I Failed Plastic Free July Challenge, Is There A Point Continuing ?

Plastic Fail July
What if I tell you : you can’t fail at Plastic Free July ? 
There’s no such thing as “failing” with Plastic Free July. There’s every reason to keep going. Started on 1st July,  enthusiasm for the challenge is everywhere! But at the end of the second day of plastic free July I bought a packet of crisps…another fail. I realised, going plastic free is is a super tough commitment. It is so difficult to be consistent in using consumer power. I do it where I can. bringing my reusable helps, but I still fail to have a week with no plastic. I think I have failed, … and I think there’s no point continuing. 



Over the past 10 years, the Plastic Free Foundation has invited millions of people to take part in Plastic Free July. Started in Australia, this now-worldwide event challenges everyone to reduce their reliance on single-use plastics and re-think the utility of these items that, unfortunately, probably won’t ever go away entirely. But while Plastic Free July isn’t new, for the last two years,  2020 and 2021, the movement it does take on new meaning – thanks to the covid-19 pandemic.
Heightened concern for safety, we started using more disposable goods in an attempt to minimise the potential spreading of disease across surfaces. Grocery stores banned reusable bags and containers for bulk goods; restaurants churned out more food packaging as people increasingly turned to take-out orders; and just about everyone cranked up their cleaning habits and disinfected every surface imaginable with single-use wipes and other cleaning supplies. This new normal is happening in tandem with a resurgence in single-use plastics. Disposability is going like crazy and seems that our modern society wouldn’t exist without the stuff—it’s just too damn useful, especially in the time of pandemic.
pandemic waste
image : Tai's Captures / Unsplash
While plastic is so omnipresent in our daily lives that it is simply impossible to imagine a world without it, maybe we can start by changing our mindset. Instead of focus on the stuff you can’t change, pick some of other things that you can change.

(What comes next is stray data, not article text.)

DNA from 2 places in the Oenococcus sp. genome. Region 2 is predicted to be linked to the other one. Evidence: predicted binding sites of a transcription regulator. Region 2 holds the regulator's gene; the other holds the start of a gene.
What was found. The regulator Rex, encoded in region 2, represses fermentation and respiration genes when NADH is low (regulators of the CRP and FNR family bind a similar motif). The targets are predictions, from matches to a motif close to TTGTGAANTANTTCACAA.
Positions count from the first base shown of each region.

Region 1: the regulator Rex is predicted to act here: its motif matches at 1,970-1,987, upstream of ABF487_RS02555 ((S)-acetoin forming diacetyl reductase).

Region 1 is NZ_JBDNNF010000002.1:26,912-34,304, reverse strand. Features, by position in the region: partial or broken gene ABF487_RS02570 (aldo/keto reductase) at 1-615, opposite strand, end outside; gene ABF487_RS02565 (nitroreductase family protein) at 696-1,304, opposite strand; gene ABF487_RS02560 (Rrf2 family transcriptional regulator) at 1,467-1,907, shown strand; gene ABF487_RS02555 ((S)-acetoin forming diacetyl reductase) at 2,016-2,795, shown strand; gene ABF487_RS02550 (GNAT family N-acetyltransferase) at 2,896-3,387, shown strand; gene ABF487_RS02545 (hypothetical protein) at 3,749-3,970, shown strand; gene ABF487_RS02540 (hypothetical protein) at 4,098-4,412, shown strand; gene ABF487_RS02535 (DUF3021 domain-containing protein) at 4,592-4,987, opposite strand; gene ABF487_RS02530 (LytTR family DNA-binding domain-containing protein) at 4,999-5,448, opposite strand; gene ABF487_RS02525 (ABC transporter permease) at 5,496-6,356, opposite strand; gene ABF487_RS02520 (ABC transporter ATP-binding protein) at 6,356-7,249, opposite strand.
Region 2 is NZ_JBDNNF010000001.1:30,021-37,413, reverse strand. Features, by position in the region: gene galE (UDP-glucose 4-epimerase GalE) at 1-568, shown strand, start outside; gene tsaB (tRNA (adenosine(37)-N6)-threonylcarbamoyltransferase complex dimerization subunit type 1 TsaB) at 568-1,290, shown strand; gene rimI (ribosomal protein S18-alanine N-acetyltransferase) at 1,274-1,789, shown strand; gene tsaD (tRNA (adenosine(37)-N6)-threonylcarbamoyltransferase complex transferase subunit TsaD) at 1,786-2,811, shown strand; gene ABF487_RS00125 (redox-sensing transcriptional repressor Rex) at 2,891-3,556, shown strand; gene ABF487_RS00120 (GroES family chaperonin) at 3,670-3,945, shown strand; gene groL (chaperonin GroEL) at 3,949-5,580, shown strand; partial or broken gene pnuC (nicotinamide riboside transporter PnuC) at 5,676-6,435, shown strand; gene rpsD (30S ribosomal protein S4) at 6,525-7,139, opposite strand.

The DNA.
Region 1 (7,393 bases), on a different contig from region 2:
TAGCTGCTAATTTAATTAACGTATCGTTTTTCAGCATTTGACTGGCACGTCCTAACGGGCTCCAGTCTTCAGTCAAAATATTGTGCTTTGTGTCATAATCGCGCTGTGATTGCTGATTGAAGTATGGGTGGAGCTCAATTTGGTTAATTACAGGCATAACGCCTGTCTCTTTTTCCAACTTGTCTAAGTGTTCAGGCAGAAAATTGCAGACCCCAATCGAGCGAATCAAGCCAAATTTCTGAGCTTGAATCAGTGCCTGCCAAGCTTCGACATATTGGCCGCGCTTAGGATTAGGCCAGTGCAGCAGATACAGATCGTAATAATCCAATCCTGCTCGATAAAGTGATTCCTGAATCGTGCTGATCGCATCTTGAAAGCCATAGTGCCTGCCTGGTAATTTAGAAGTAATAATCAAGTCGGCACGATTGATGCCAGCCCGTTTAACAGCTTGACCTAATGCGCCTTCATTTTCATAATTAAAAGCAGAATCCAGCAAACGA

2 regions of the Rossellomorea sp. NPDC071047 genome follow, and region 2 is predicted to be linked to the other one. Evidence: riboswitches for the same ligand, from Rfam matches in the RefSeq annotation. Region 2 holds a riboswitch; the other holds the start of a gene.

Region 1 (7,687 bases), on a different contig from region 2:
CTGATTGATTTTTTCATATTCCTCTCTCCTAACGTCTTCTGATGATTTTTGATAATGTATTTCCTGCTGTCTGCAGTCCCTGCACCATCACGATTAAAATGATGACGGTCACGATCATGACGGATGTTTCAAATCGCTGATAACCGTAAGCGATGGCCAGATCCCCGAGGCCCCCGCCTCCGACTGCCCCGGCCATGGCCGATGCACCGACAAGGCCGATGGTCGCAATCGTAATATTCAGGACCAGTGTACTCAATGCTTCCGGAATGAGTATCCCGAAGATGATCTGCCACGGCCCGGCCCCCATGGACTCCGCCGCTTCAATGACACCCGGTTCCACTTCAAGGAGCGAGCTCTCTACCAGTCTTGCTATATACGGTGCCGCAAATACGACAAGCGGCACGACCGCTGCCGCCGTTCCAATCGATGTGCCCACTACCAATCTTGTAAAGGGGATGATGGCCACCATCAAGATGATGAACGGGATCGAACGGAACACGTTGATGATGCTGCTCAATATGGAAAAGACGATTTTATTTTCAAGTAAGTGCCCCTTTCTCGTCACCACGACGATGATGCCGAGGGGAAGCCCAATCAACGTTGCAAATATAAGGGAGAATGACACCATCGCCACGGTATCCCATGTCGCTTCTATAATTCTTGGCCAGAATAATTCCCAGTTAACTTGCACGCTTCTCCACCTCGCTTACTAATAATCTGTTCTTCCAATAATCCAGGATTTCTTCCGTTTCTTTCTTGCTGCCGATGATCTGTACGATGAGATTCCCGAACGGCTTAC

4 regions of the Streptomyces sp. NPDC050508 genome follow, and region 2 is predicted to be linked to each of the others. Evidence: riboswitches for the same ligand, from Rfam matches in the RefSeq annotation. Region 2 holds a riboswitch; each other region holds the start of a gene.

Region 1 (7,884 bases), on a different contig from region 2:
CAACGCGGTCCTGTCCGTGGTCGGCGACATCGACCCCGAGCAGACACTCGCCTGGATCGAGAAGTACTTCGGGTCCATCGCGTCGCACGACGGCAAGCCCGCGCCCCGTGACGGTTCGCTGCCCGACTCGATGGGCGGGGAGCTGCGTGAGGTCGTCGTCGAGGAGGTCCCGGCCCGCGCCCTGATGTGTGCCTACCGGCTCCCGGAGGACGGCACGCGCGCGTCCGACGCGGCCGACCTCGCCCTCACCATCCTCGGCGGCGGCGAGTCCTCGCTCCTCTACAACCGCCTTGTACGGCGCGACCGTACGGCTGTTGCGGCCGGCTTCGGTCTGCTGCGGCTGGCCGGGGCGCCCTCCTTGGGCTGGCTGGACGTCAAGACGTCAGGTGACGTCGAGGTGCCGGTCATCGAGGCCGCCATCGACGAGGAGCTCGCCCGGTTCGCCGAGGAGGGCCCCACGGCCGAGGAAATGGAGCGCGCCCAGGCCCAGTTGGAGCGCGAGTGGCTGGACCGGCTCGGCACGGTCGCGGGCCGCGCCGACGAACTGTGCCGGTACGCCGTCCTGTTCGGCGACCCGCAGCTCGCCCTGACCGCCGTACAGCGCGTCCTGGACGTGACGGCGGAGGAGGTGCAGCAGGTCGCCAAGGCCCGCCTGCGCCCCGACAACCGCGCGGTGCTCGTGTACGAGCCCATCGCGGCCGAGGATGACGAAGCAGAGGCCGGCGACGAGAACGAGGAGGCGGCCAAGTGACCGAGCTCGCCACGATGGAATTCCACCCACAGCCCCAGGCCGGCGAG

Personally, the important thing I realised for me is to say YES to the future that I WANT, instead of only focusing on the present I don’t want. I want to empower those who provide food, clothes, shelter, jobs to be more sustainable & regenerative if they can. I want to be more vocal,  inspiring more people to think about their practices as I do mine. This means taking care of myself, and allowing for slip-ups. Getting politically involved, understanding policy. Learning, un-learning and re-learning.
So however your plastic free July went, just remember that you have the power to shape your life, and that life can have zero-trash, and one day that will be really easy because we all want it, I hope that one day we will all want to live in a world where plastic is deemed as a resource not a waste.


The best way to encourage change in others is to lead by example and take the opportunity to answer questions when they come up (naturally) in conversation. Plastic Free July is about changing habits. The first step in changing habits is realising that there’s a problem, and realising that there’s a better way. Nobody can fail at “being more aware”. While we might not be able to act on this awareness straightaway, but awareness is the first step to making change. The main thing to remember when it comes to sustainability is to keep it simple. It doesn’t have to be perfect, but by making small changes every day you can make a huge difference. 
plastic fail July
It’s the 31st of July and Plastic Free July may almost be over but that doesn’t mean we need to stop. Plastic Free July is about starting the journey (and hopefully continuing it) – not finishing it in 31 days. I humbly ask you to continue in believing and thank yourself for being part of the solution. Together we can make a real difference. 
Also Read : 

Recycling : Are We Doing It Wrong ? 

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